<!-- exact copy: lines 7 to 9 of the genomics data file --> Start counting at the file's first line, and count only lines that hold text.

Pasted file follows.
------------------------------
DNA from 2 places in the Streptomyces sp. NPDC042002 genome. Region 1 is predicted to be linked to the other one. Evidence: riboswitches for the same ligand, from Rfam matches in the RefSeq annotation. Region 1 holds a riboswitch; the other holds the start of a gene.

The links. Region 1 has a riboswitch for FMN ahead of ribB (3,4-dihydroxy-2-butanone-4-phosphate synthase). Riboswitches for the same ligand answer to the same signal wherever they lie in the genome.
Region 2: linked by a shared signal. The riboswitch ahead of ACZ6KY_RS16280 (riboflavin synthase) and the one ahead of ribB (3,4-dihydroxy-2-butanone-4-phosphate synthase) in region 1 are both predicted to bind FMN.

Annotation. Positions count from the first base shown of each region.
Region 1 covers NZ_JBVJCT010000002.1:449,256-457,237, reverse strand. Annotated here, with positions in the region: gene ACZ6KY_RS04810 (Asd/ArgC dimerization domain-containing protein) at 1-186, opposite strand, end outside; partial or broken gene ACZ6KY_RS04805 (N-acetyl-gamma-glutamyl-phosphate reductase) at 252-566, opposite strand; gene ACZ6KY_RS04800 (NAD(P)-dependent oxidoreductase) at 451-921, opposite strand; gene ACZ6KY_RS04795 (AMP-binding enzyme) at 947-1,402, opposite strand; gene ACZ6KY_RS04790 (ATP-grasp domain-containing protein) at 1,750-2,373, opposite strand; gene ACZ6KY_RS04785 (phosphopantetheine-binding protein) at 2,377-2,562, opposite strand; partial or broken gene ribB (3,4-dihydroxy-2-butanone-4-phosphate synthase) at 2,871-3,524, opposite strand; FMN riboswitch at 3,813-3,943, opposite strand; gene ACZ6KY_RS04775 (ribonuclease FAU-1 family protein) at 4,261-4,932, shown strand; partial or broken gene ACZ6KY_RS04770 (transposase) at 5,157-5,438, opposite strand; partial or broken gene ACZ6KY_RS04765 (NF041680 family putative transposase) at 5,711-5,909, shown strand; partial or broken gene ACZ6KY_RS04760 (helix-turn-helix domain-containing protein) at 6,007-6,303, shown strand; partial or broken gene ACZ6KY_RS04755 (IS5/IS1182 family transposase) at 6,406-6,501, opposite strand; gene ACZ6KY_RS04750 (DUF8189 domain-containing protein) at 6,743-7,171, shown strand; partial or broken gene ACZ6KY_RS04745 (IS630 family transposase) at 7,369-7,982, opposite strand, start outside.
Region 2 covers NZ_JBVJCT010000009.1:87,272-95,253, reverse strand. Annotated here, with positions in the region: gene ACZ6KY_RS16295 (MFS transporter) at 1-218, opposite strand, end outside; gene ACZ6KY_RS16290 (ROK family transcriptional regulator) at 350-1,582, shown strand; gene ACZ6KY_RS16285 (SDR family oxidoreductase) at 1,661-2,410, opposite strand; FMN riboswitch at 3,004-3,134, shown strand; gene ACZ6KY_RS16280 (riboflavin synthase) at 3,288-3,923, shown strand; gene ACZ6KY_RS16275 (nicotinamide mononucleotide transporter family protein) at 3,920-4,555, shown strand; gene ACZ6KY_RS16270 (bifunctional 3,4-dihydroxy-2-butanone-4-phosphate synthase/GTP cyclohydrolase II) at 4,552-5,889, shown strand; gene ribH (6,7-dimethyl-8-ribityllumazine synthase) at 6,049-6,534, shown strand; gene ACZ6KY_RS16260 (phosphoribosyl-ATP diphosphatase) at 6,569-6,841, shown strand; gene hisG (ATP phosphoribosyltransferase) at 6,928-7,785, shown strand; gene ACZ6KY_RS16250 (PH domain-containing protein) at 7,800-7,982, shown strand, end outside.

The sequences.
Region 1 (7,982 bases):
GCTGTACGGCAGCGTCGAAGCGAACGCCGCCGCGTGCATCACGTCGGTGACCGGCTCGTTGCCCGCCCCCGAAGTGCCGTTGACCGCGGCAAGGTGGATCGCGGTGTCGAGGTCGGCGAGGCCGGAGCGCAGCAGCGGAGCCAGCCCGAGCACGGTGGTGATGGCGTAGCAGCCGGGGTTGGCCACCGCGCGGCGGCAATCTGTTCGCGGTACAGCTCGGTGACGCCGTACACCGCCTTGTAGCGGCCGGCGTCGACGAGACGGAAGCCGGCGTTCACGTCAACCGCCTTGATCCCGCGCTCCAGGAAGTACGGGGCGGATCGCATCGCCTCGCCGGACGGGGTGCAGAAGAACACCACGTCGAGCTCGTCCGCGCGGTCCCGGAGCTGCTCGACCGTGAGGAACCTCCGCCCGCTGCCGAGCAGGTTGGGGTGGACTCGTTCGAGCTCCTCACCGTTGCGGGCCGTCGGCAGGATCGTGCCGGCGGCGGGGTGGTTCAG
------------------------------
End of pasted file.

The sequences.
Region 1 (7,982 bases):
GCTGTACGGCAGCGTCGAAGCGAACGCCGCCGCGTGCATCACGTCGGTGACCGGCTCGTTGCCCGCCCCCGAAGTGCCGTTGACCGCGGCAAGGTGGATCGCGGTGTCGAGGTCGGCGAGGCCGGAGCGCAGCAGCGGAGCCAGCCCGAGCACGGTGGTGATGGCGTAGCAGCCGGGGTTGGCCACCGCGCGGCGGCAATCTGTTCGCGGTACAGCTCGGTGACGCCGTACACCGCCTTGTAGCGGCCGGCGTCGACGAGACGGAAGCCGGCGTTCACGTCAACCGCCTTGATCCCGCGCTCCAGGAAGTACGGGGCGGATCGCATCGCCTCGCCGGACGGGGTGCAGAAGAACACCACGTCGAGCTCGTCCGCGCGGTCCCGGAGCTGCTCGACCGTGAGGAACCTCCGCCCGCTGCCGAGCAGGTTGGGGTGGACTCGTTCGAGCTCCTCACCGTTGCGGGCCGTCGGCAGGATCGTGCCGGCGGCGGGGTGGTTCAG